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Northern Ireland Schools

Volume 124: debated on Friday 18 December 1987

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12.33 pm

On this the last day that the House will sit in 1987, it is salutary to look back on what has happened in the last 12 months. I shall confine my remarks to Northern Ireland, and I think with sorrow of all those who have been murdered or maimed by terrorists in the last 12 months. I make no distinction between the types of terrorists, and I certainly make no distinction between the victims on the basis of religion.

In the past 48 hours we have had to contemplate a mindless atrocity in Londonderry, when randomly placed bombs caused death, grief, destruction and injury to many, including children. The Enniskillen atrocity gained international headlines. It made a massive impact which aroused the anger of Protestants and Catholics throughout Northern Ireland and the Irish Republic, particularly among the younger generation.

I do not want the marvellous spirit of good will to be dissipated, but that is all too easy in the heartrending situation in Northern Ireland. We must therefore call a halt to the present political stalemate, which generates despair, uncertainty and hatred.

As we look back today on the events of 1987, we must consider what can be achieved in the new year. No doubt there will be atrocities, death and destruction—all that the terrorists have to offer—but we should counter that with sensible proposals. The new year must be accepted as a year of challenge by us all. We should see what each of us can do to overcome the divisions in our community. Each of us should attempt to bridge the cruel divisions between Protestant and Catholic. Politicians must give a lead in that regard.

For many years I have fought against the religious apartheid that exists in our education system. It divides people in their formative years when they should be learning together, playing together, laughing together and, I suppose, but only occasionally, crying together. It is unbelievable that children are divided even at kindergarten. If they are sent to separate schools, it is inevitable that children at one school will regard as alien children of a different religion in another school. Such division is indefensible and infringes the inherent rights of the child.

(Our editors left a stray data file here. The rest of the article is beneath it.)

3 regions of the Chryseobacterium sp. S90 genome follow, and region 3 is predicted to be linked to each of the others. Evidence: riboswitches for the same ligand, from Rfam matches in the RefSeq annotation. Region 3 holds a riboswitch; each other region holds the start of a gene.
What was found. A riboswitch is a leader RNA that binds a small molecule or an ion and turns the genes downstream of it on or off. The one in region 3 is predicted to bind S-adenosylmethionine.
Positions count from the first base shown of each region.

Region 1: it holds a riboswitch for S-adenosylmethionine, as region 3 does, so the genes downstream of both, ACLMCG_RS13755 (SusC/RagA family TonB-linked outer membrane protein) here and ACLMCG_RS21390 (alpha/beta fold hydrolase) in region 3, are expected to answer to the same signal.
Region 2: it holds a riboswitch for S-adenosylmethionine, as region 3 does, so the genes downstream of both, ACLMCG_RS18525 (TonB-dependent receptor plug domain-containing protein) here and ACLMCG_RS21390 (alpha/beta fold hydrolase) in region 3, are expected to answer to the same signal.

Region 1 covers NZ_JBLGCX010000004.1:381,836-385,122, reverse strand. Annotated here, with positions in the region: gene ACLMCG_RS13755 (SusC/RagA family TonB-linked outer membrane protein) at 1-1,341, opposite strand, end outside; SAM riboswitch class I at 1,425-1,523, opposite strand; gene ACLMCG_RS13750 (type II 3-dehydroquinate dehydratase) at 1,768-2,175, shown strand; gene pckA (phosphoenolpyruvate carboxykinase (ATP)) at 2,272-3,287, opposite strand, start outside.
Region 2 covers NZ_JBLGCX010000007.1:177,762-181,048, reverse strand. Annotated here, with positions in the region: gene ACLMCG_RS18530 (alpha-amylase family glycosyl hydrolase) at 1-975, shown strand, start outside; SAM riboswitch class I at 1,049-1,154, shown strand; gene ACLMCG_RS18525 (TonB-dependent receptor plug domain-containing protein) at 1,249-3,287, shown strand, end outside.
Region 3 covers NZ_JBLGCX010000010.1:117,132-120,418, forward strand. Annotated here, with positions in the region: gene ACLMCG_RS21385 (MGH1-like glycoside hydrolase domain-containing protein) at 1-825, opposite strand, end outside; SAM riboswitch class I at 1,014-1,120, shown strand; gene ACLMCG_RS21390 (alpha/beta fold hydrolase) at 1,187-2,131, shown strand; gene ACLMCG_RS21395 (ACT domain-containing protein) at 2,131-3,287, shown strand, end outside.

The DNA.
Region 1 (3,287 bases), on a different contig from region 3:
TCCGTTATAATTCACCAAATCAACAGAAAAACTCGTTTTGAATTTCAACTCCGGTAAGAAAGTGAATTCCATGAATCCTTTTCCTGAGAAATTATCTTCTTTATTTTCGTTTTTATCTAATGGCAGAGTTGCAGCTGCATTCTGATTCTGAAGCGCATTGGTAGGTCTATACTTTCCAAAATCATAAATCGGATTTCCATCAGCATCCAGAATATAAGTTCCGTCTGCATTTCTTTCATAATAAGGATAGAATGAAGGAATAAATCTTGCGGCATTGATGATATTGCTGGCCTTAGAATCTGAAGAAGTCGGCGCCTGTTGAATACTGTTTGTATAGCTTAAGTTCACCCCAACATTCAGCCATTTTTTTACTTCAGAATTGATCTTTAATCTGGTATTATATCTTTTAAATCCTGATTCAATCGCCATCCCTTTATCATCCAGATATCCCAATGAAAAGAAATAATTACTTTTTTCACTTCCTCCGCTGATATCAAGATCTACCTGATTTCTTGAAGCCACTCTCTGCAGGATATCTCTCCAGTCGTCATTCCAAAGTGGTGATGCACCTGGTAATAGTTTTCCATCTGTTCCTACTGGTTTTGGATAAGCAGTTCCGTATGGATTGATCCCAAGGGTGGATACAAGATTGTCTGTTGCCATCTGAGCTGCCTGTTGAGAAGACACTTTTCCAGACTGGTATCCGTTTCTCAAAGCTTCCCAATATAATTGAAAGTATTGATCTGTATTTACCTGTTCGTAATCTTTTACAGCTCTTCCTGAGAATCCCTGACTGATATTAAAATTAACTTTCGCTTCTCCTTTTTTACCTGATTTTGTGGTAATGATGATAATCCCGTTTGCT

So far I have not succeeded in ending that unnatural division, but I shall continue to advocate integration. I have also argued that teacher training colleges — the state college at Stranmillis and the Catholic colleges of St. Mary and St. Joseph — should be amalgamated and placed under the aegis of the university. The opposition won the day when I suggested that. The opportunity to bring teachers within a non-sectarian university atmosphere was missed.

The Minister who is to reply to the debate has proposed that Protestant and Catholic teachers spend part of their training in schools of the other tradition. It is a sensible proposal, and I cannot understand how anybody could object to it. It is only a modest step, but it could herald a new approach to the educational division in Northern Ireland. Once trainee teacher exchanges took root, the people involved might not want the process to stop at that, and we may yet witness the dismantling of the religious divide in education.

In the meantime, how else can we foster good community relations in schools? Schools which accept children of a religion which is not the majority religion should be encouraged and given financial incentives. Lagan college was established in 1981 with 28 pupils. It now has about 500, an equal number of whom are Protestant and Roman Catholic. I thank the Minister for the support that he has given that integrated school. Others have been established or are being established. Some are primary schools, and I believe that there are two secondary schools.

What else have the Government done? I should like to give an example of a major blunder. The Rudolf Steiner school in my constituency at Holywood prides itself of providing education for children of any or no religious denomination. The school was naturally appalled—as I was — to hear how it was described in a recent Government publication cumbersomely entitled:
"Religious Equality of Opportunity and Employment—Guide to Effective Practice".